What Preppers can learn from Reid Stowe
While waiting for the Packer game to start last weekend, we decided to watch some on-demand shows, including National Geographic's Doomsday Preppers program. One of the individuals profiled in that program was Bryan May, who coincidentally, runs a car audio business.
In Bryan's featurette, viewers see his row of 40 car batteries, that he uses as a reserve power source, maintained by both solar and wind power from the roof of his house. Right away we were concerned that Bryan had so many lead-acid batteries in an enclosed area in his home, with no apparent provisions for proper ventilation.
Even "sealed" lead-acid batteries can vent gas in extreme situations and when that happens, the gas is both flammable and toxic- not a good combination for your fallout shelter. We always recommend mounting our batteries in well-ventilated areas or if they are mounted in enclosed spaces, to seal them in a battery box that is vented to the outside air.
Later, we watched another featurette where prepper Johnny O. shared the redundancies he has built into his contingency plans for TEOTWAKI (The End Of The World As We Know It). Johnny basically had three of everything, including escape routes. That got us thinking about Bryan's battery configuration again. What if his solar panels or wind turbine malfunctioned and overcharged his batteries?
If all of Bryan's batteries were wired together, they are all vulnerable to being damaged at the same time. Any batteries wired in series or parallel should also be identical in age, size and type. That made us think of one of our sponsored sailors, Reid Stowe, who made a world record-setting voyage that kept him at sea for 1,152 consecutive days.
Stowe spent over three consecutive years at sea and nine OPTIMA BLUETOP® batteries kept him plugged in the entire time. (We wonder how he would score on Doomsday Preppers?) As is evident in this photo, Reid split his BLUETOPs into three banks of three (remember Johnny O's redundancies?). While Bryan could always remove batteries from his bank, should they stop functioning, that doesn't help him avoid a potentially catastrophic incident with all of them.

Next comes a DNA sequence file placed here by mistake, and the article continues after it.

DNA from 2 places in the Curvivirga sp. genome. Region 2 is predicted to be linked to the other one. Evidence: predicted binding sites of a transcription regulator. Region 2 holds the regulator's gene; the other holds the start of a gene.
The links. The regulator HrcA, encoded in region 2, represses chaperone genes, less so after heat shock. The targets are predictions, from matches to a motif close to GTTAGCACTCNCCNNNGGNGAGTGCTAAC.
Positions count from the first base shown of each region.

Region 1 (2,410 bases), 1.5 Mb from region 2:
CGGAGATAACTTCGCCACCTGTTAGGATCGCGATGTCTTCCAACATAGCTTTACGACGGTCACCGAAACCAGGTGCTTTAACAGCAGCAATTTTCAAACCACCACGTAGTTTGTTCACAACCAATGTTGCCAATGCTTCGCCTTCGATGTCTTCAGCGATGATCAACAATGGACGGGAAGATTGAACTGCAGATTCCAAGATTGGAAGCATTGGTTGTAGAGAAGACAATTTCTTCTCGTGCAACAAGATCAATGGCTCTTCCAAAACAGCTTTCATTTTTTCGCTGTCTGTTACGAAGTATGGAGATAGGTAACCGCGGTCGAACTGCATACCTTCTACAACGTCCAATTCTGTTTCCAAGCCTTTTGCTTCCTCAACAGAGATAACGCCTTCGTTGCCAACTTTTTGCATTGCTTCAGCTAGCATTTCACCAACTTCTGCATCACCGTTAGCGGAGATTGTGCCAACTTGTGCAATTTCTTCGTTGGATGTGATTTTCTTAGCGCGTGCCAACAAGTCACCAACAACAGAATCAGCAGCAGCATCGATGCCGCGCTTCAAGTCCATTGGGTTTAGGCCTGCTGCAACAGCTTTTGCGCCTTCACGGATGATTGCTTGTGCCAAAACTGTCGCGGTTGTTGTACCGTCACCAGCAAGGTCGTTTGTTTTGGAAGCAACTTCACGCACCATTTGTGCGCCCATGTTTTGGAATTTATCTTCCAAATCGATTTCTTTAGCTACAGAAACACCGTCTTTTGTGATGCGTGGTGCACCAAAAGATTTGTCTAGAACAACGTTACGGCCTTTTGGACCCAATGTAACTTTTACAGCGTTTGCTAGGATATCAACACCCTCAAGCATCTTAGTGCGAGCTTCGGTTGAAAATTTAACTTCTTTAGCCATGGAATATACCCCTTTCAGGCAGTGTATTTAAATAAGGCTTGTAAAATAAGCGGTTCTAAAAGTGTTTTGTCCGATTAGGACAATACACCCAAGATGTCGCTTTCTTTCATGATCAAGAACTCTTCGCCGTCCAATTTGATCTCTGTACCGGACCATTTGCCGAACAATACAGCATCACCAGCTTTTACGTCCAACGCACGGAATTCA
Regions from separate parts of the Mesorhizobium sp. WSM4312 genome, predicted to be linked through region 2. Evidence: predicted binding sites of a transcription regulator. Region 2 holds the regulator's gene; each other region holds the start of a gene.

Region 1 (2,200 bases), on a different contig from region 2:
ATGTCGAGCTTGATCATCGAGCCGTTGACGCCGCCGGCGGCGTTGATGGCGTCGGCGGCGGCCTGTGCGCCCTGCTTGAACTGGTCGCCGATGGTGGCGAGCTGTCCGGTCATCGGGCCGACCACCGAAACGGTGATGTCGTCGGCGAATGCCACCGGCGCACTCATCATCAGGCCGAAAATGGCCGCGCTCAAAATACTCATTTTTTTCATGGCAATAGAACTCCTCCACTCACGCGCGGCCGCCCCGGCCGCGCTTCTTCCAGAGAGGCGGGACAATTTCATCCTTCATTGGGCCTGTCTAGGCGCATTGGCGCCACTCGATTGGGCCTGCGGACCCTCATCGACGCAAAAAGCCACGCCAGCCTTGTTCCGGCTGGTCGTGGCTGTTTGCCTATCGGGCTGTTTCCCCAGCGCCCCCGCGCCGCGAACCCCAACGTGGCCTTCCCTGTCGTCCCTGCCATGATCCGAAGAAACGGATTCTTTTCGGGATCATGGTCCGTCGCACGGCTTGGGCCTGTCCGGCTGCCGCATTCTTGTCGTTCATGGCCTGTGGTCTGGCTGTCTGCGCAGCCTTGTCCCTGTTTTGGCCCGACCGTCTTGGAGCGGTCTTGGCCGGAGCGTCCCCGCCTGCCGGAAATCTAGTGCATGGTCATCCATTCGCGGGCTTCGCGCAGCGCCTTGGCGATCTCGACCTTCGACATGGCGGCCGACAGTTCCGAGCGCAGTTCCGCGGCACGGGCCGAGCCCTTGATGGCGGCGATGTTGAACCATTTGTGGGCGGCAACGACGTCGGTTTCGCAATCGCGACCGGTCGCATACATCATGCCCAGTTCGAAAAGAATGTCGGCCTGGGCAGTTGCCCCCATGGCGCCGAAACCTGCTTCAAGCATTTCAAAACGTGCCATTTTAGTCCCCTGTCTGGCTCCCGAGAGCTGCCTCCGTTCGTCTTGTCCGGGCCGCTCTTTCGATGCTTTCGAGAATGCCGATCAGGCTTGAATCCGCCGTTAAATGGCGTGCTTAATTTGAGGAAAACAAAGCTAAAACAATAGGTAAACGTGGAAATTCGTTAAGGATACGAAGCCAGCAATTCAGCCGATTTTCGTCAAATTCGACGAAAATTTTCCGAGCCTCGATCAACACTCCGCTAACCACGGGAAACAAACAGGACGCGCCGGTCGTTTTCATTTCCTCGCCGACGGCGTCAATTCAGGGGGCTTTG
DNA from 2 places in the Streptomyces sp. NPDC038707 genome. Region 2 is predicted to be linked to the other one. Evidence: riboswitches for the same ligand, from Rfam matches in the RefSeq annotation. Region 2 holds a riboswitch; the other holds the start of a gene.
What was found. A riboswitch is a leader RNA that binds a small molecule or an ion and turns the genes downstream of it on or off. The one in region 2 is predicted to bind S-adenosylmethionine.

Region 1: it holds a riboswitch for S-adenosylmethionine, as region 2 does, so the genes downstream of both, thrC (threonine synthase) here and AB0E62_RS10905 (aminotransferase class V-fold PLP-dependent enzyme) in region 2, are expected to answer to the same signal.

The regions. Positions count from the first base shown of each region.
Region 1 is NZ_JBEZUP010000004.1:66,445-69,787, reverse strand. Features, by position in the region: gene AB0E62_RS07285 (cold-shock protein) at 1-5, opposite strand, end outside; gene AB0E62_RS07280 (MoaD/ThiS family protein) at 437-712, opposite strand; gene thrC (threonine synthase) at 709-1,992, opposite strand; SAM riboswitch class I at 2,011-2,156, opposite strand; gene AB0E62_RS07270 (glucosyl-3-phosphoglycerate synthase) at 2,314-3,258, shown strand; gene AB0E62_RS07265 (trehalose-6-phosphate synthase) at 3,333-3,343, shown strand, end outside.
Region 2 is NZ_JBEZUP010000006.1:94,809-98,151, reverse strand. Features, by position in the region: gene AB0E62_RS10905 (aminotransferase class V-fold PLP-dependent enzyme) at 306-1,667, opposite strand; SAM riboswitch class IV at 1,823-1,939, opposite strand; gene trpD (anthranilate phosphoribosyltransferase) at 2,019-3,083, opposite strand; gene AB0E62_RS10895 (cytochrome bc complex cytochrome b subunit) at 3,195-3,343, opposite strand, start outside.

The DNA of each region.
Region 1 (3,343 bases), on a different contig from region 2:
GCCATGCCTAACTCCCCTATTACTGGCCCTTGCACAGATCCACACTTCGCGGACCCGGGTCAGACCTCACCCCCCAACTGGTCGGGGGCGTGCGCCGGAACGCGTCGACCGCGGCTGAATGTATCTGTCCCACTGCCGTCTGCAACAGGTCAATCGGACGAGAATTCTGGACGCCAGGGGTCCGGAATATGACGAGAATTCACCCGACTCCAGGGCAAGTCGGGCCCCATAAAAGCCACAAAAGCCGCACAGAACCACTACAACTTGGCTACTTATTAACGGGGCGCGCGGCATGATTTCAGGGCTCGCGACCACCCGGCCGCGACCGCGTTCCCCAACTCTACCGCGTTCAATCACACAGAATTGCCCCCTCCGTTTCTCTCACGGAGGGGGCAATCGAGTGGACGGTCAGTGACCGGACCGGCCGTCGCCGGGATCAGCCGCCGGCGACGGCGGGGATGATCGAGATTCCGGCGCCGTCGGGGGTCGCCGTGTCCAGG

Our engineers also recommend periodically rotating batteries in banks of three or more within the bank, as one would with a set of tires on their car. That way, Battery "A" isn't always the closest to the charger and Battery "C" isn't always the furthest.
There are a lot of folks online giving theoretical advice these days about how to prepare for an emergency scenario, when access to food, fresh water, shelter and electricity could become compromised. Very few have ever actually lived in such an environment for more than a few weeks at a time. Reid Stowe lived it for several years and while not all of his experiences at sea may necessarily translate to life on land, many can likely learn at least a few things from the preparations he made prior to his voyage.
If you'd like to find out more about Reid's journey, you can read his 1,000 Days at Sea blog here. If your bugout plan involves heading out to sea, you'll definitely want to read up on Reid's adventure.